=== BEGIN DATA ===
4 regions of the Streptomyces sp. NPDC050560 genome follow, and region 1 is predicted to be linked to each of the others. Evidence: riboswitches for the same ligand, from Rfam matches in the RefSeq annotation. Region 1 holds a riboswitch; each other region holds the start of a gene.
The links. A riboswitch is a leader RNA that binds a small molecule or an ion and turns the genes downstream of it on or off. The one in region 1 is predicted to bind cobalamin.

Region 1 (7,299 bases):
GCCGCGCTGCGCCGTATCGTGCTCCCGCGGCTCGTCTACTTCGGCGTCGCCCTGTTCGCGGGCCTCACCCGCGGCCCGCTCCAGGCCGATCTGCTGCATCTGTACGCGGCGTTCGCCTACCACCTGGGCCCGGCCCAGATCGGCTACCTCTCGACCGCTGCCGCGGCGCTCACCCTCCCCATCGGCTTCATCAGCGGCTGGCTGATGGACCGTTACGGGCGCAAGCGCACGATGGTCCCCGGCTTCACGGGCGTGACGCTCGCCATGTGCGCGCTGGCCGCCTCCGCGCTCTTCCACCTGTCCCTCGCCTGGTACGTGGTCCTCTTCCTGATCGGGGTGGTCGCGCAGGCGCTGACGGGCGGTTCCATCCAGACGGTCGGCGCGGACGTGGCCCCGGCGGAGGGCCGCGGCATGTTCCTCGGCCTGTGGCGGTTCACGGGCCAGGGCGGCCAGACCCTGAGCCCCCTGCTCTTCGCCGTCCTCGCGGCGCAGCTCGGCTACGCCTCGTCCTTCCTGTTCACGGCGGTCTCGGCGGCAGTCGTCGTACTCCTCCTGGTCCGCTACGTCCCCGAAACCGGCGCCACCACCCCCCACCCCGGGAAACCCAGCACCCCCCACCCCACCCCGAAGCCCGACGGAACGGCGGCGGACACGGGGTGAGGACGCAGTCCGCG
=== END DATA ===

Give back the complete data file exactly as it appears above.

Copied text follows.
4 regions of the Streptomyces sp. NPDC050560 genome follow, and region 1 is predicted to be linked to each of the others. Evidence: riboswitches for the same ligand, from Rfam matches in the RefSeq annotation. Region 1 holds a riboswitch; each other region holds the start of a gene.
The links. A riboswitch is a leader RNA that binds a small molecule or an ion and turns the genes downstream of it on or off. The one in region 1 is predicted to bind cobalamin.

Region 1 (7,299 bases):
GCCGCGCTGCGCCGTATCGTGCTCCCGCGGCTCGTCTACTTCGGCGTCGCCCTGTTCGCGGGCCTCACCCGCGGCCCGCTCCAGGCCGATCTGCTGCATCTGTACGCGGCGTTCGCCTACCACCTGGGCCCGGCCCAGATCGGCTACCTCTCGACCGCTGCCGCGGCGCTCACCCTCCCCATCGGCTTCATCAGCGGCTGGCTGATGGACCGTTACGGGCGCAAGCGCACGATGGTCCCCGGCTTCACGGGCGTGACGCTCGCCATGTGCGCGCTGGCCGCCTCCGCGCTCTTCCACCTGTCCCTCGCCTGGTACGTGGTCCTCTTCCTGATCGGGGTGGTCGCGCAGGCGCTGACGGGCGGTTCCATCCAGACGGTCGGCGCGGACGTGGCCCCGGCGGAGGGCCGCGGCATGTTCCTCGGCCTGTGGCGGTTCACGGGCCAGGGCGGCCAGACCCTGAGCCCCCTGCTCTTCGCCGTCCTCGCGGCGCAGCTCGGCTACGCCTCGTCCTTCCTGTTCACGGCGGTCTCGGCGGCAGTCGTCGTACTCCTCCTGGTCCGCTACGTCCCCGAAACCGGCGCCACCACCCCCCACCCCGGGAAACCCAGCACCCCCCACCCCACCCCGAAGCCCGACGGAACGGCGGCGGACACGGGGTGAGGACGCAGTCCGCG